- 09 марта 2018, 01:00
- Zacks Investment Research
The pharma and biotech stocks kicked off 2018 on a strong note, carrying on the momentum gained last year. Though the sector has been struggling lately, probably on broader market pressure, it is expected to rebound as the year progresses.
Innovation, mergers and acquisitions (M&As), strong results, product approvals and positive data flow should act as catalysts for pharma and biotech stocks.
M&As to Accelerate
Last year was not particularly great as far as M&A deals were concerned. Industry bellwether Johnson & Johnson acquired Actelion for approximately $30 billion, while Gilead acquired Kite for $11.9 billion.
However, this year, expectations of an increase in M&A activity are high. The new tax law, which cuts the corporate tax rate from 35% to 21% and encourages companies to bring back cash held overseas at a one-time tax rate of 10%, is expected to spur merger activity. Sanofi (SNY) and Celgene (CELG) have already announced two deals each so far this year.
Sanofi announced deals to buy Belgian biotech company Ablynx and hemophilia-focused biotech Bioverativ (BIVV). Celgene announced deals to buy Juno Therapeutics, Inc. (JUNO), which focuses on the development of CAR-T therapies, and Impact Biomedicines, which will add a late-stage JAK2 kinase inhibitor, to Celgene’s pipeline.
Merck (MRK) recently announced that it has proposed to buy Australian oncolytic immunotherapies maker Viralytics Ltd. to strengthen its presence in the fast-growing immuno-oncology market.
While some of these companies are looking to replace sales of blockbuster products that are facing loss of patent exclusivity, others are looking to build their pipelines both through acquisitions as well as licensing agreements.
Companies with innovative technologies and pipelines are highly sought after. Niche disease areas like nonalcoholic steatohepatitis (NASH), immuno-oncology and multiple sclerosis are in demand. Treatments for orphan diseases are also much sought after, with quite a few deals being signed in these areas. With the Gilead (GILD) -- Kite and Celgene -- Juno acquisitions and the approval of the two CAR-T therapies in the United States last year – Novartis’ (NVS) Kymriah and Gilead’s Yescarta -- interest in immuno-oncology has picked up significantly.
Pharma and biotech companies continue to work on bringing innovative treatments to market. There could be significant catalysts in the coming quarters in the form of important new product approvals as well as major data read-outs, especially in key therapeutic areas like immuno-oncology, Alzheimer’s, central nervous system disorders and immunology/inflammation.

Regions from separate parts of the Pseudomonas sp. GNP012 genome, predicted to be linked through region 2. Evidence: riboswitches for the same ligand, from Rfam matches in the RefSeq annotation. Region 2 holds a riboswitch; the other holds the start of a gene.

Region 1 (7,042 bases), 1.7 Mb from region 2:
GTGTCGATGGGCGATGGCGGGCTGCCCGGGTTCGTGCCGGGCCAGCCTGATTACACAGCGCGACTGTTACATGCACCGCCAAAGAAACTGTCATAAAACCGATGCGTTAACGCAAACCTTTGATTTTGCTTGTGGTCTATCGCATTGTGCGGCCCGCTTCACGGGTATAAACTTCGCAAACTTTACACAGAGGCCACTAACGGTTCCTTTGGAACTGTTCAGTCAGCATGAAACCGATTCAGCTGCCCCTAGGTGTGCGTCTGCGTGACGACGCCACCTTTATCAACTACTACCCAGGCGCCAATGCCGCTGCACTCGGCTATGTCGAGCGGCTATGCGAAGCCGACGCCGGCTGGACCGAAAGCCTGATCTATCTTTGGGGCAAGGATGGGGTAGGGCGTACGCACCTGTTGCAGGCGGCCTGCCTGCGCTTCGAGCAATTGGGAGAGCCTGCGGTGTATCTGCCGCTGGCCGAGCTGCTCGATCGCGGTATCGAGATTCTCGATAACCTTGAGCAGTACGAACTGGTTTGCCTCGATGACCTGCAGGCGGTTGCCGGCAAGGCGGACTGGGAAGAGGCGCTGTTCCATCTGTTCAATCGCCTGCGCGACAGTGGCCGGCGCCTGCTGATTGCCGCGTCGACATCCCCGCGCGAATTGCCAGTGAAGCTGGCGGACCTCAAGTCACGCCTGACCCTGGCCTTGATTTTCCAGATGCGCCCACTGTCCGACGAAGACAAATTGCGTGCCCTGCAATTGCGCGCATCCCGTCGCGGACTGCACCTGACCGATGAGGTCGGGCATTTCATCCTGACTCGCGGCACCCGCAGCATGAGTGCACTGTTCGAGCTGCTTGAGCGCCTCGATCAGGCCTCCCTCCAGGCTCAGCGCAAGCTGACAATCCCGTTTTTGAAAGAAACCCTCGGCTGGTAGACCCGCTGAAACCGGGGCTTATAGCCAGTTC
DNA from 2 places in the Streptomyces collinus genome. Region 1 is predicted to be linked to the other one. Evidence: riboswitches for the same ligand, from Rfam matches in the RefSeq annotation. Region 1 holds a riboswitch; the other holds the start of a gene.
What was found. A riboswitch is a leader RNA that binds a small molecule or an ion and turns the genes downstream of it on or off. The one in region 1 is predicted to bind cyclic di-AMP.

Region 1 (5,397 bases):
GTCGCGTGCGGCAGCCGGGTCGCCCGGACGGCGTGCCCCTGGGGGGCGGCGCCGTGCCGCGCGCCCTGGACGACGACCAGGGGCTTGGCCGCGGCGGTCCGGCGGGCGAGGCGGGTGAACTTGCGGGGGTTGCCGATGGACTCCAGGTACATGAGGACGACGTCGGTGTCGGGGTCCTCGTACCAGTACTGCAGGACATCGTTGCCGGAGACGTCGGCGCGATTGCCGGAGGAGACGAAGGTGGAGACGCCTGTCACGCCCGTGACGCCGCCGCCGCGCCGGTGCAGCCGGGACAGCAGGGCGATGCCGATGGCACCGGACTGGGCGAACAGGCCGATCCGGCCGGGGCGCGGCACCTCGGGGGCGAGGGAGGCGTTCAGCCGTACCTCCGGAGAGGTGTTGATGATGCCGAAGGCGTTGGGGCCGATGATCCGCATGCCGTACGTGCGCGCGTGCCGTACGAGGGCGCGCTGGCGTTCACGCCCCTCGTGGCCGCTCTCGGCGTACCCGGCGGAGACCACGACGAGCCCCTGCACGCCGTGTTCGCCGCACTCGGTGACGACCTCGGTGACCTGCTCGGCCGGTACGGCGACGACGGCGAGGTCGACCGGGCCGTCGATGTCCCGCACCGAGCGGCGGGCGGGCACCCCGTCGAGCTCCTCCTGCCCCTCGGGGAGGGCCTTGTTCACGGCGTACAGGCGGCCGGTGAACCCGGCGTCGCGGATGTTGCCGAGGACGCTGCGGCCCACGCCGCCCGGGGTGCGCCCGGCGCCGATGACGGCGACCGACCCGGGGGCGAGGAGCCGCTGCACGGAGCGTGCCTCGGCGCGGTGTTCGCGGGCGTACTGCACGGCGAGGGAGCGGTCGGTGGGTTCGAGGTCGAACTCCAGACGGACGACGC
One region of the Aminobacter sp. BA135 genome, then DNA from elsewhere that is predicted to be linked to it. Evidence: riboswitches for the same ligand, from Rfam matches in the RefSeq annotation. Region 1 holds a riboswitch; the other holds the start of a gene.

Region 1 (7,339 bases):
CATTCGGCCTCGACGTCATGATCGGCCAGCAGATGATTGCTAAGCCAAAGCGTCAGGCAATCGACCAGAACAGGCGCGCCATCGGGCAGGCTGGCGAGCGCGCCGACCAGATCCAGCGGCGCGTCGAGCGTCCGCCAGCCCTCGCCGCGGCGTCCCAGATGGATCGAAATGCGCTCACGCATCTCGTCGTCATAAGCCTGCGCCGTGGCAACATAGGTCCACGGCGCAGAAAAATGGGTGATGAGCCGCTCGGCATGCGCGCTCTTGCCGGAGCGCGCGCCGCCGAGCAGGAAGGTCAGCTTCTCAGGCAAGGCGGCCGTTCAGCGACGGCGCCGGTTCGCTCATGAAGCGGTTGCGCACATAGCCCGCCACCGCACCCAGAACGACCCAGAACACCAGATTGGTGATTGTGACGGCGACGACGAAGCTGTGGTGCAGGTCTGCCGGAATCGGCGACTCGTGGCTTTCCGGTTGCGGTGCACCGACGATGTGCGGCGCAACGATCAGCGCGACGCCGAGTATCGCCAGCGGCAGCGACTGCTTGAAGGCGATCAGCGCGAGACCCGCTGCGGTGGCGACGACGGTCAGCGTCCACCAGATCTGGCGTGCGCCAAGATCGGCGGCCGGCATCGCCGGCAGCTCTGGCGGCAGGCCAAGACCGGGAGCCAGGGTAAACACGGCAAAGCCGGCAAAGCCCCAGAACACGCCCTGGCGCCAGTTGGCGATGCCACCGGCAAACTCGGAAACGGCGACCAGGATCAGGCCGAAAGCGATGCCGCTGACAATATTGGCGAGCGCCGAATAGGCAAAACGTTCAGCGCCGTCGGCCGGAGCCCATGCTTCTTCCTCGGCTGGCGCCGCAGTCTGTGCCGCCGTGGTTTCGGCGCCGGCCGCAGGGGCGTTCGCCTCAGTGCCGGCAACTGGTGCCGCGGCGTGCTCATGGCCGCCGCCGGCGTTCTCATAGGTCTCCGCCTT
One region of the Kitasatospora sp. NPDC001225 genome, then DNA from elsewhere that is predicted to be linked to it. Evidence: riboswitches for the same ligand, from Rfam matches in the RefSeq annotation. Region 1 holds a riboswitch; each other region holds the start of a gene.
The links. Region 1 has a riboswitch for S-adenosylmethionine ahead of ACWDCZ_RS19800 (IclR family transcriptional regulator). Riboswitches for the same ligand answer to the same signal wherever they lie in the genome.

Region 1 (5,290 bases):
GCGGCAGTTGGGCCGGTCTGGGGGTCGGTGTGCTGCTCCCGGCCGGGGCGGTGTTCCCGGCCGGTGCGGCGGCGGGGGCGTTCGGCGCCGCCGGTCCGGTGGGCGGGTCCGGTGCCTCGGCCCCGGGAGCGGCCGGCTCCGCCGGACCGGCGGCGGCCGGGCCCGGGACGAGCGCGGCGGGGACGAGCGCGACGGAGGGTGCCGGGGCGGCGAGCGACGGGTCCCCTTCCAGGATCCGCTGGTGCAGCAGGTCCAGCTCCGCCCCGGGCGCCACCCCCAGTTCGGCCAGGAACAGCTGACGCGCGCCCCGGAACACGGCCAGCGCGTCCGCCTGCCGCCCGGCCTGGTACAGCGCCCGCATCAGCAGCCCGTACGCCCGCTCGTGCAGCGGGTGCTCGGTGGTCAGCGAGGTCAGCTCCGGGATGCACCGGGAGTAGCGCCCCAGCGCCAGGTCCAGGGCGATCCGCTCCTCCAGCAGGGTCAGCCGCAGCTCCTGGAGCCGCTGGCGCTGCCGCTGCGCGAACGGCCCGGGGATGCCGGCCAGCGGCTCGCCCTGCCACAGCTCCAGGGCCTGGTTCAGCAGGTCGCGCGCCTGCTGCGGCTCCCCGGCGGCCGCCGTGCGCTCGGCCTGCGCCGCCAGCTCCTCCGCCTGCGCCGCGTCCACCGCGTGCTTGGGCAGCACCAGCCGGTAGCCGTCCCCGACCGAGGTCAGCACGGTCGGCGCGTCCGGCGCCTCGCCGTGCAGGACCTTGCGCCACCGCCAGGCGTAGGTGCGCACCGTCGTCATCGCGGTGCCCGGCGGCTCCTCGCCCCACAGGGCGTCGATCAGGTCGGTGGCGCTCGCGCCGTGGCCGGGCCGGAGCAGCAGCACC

Cancer Remains a Key Therapeutic Area
Although several new treatments have emerged in the field of cancer, interest in this area remains high with the disease being one of the leading causes of morbidity and mortality across the world. Even though a lot of progress has been made in this area, companies are aiming to bring out newer and better treatments. Focus in this area has increased with the recent FDA approval of CAR-T therapies Kymriah and Yescarta.
The approval of Kymriah and Yescarta marks the beginning of a new era in the treatment of cancer. The path-breaking immunocellular therapy is a one-time treatment that uses a patient's own T-cells to fight cancer. The acquisition of Kite by Gilead and the potential acquisition of Juno by Celgene have led to renewed interest in this area.
Major players in this field include Bristol-Myers, Novartis, AstraZeneca, Merck and Roche.
Immuno-oncology deals are being inked by companies like Pfizer (PFE), Celgene, Merck KGaA, Bristol-Myers (BMY), AstraZeneca (AZN), AbbVie (ABBV) and Incyte (INCY). Interest in PARP inhibitors has also increased considerably as they could well be the next major class of therapeutics in oncology.
According to IMSQuintiles, 68 new cancer drugs were approved for 22 indications from 2011 to 2016. Worldwide costs for cancer therapeutics and supportive care drugs shot up from $91 billion in 2012 to $113 billion in 2016 with the United States accounting for 46% of the costs. More than 600 molecules are in late-stage development, with the majority being targeted therapy.
New Product Sales Should Ramp Up